The Cavendish Laboratory At Cambridge University And What They Have Produced Over The Years


The Cavendish Laboratory at the University of Cambridge is thought to be one of the greatest scientific sites in the world, ever since its establishment in 1870. Throughout the decades it has been home to a number of incredibly ground-breaking discoveries in many different fields of science.

The laboratory has an extraordinary history of innovation and discovery, including the discovery of the electron as well as the structure of DNA. Here are a few of the most amazing things that have been discovered or produced by the Cavendish Laboratory at Cambridge over the years:

The Discovery of the Electron

Joseph John Thomson, born in Manchester in 1856, came to Cambridge to study mathematics and became the professor of Physics and the Head of the Cavendish Laboratory in 1884 at age 27. He went on to discover the electron in 1897. Many scientists had already used this term hypothetically as a way of describing a small unit of electricity. Thomson made a scientific breakthrough when he discovered that negative particles existed, which were smaller than an atom. This was a major innovation at the time, as many scientists were not even sure about the existence of atoms.

This amazing discovery led to the understanding of the internal structure of the atom and it won Thomson the Nobel Prize for physics in 1906. He is thought to be one of the most influential scientists of the 20th century.

Splitting the Atom

After discovering the electron, Thomson established a research school at the Cavendish Laboratory, which fostered a number of truly impressive students who went on to become very influential scientists. One of them was Ernest Rutherford, who became one of the most famous scientists to have worked in Britain. He is most well-known for the achievement of “splitting the atom”.

Rutherford was originally from New Zealand and came to England on a scholarship, working under the guidance of J. J. Thomson. At the time, Thomson had the theory that electrons were embedded within the atom in a sphere of positive charge. Rutherford disproved this theory in 1913 and found out that the atom was made from a nucleus with a positive charge with the electrons orbiting around it. He discovered that on close examination, an atom looks like a mini-solar system.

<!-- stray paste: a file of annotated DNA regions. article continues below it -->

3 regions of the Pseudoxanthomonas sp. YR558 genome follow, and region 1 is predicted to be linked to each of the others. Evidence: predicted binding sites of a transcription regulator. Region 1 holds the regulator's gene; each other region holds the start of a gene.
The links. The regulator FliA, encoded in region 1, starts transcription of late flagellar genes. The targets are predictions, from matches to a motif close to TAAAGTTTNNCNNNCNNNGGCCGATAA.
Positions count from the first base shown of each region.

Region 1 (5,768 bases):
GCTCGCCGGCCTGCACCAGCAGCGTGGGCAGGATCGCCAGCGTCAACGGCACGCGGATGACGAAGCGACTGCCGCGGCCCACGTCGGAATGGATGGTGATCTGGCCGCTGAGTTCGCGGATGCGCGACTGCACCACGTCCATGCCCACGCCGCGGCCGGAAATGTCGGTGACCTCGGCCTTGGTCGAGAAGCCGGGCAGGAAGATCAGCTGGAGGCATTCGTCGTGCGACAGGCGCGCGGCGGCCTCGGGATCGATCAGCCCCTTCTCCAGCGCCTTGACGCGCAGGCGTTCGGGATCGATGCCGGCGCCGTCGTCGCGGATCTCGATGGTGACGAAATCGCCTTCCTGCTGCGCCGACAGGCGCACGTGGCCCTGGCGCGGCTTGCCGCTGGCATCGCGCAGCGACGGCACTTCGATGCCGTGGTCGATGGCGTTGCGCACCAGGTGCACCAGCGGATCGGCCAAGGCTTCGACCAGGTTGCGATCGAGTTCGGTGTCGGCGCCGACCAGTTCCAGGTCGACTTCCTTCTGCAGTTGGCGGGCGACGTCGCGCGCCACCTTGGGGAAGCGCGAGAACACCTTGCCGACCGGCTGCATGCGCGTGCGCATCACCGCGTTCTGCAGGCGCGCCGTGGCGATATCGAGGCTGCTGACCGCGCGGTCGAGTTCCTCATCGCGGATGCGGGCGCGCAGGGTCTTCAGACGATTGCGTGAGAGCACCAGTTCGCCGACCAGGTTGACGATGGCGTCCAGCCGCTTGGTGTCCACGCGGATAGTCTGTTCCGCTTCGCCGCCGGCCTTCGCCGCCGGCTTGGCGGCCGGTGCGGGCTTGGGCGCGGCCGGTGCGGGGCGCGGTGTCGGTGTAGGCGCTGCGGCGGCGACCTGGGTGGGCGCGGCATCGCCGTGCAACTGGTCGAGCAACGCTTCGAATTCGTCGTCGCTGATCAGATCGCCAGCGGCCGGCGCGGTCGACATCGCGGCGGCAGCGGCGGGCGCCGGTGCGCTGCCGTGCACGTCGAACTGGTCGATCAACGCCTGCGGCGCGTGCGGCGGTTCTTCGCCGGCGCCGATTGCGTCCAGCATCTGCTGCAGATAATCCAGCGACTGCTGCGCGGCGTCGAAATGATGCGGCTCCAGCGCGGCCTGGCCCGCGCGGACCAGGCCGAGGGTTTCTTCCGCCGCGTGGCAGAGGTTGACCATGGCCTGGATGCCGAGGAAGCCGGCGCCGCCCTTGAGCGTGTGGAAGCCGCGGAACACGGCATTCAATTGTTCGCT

As Rutherford was working on these ideas, he conducted his most well-known experiment which was to split an atom. He achieved this by firing alpha-particles into the atom, which caused one part of the nucleus to break away. He then theorized that the positive charge within the nucleus of the atom was made up of units. Rutherford’s theory provided proof for the idea that Albert Einstein had already developed about matter converting into energy.

The Structure of DNA

Another incredible discovery, which was made at the Cavendish Laboratory at Cambridge University, is when Scientists James Dewey Watson and Francis Crick discovered the structure of DNA and began to understand how it transferred information in living material.

This discovery took place back in 1953 as the two scientists observed DNA and saw that it had a double helix structure, which is now thought to be one of the most important scientific discoveries of the last century. Watson and Crick received a Nobel Prize in 1962 for their further research in the field of DNA and the structure of nucleic acids.

Plastic Electronics

The Cavendish Laboratory is home to Plastic Logic, a company founded in 2000 which is dedicated to research in plastic electronics. This is a branch of technology which uses conductive polymers and conductive small molecules rather than the conventional inorganic conductors such as silicon and copper. This technology is still relatively new, but it has many possibilities for the future.

This flexible, lightweight and easy to manufacture technology has endless potential for use in a huge range of products including smart phones, billboards, watches, e-readers and much more.

These are just a few of the amazing innovations which have taken place at the Cavendish Laboratory over the years. The Laboratory has a long history of discovery and is at the forefront of science to this very day.

Mark McGraph is a very dedicated writer who mainly writes about technology and anything related to that. If he is not writing, he likes to spend time in the gym.

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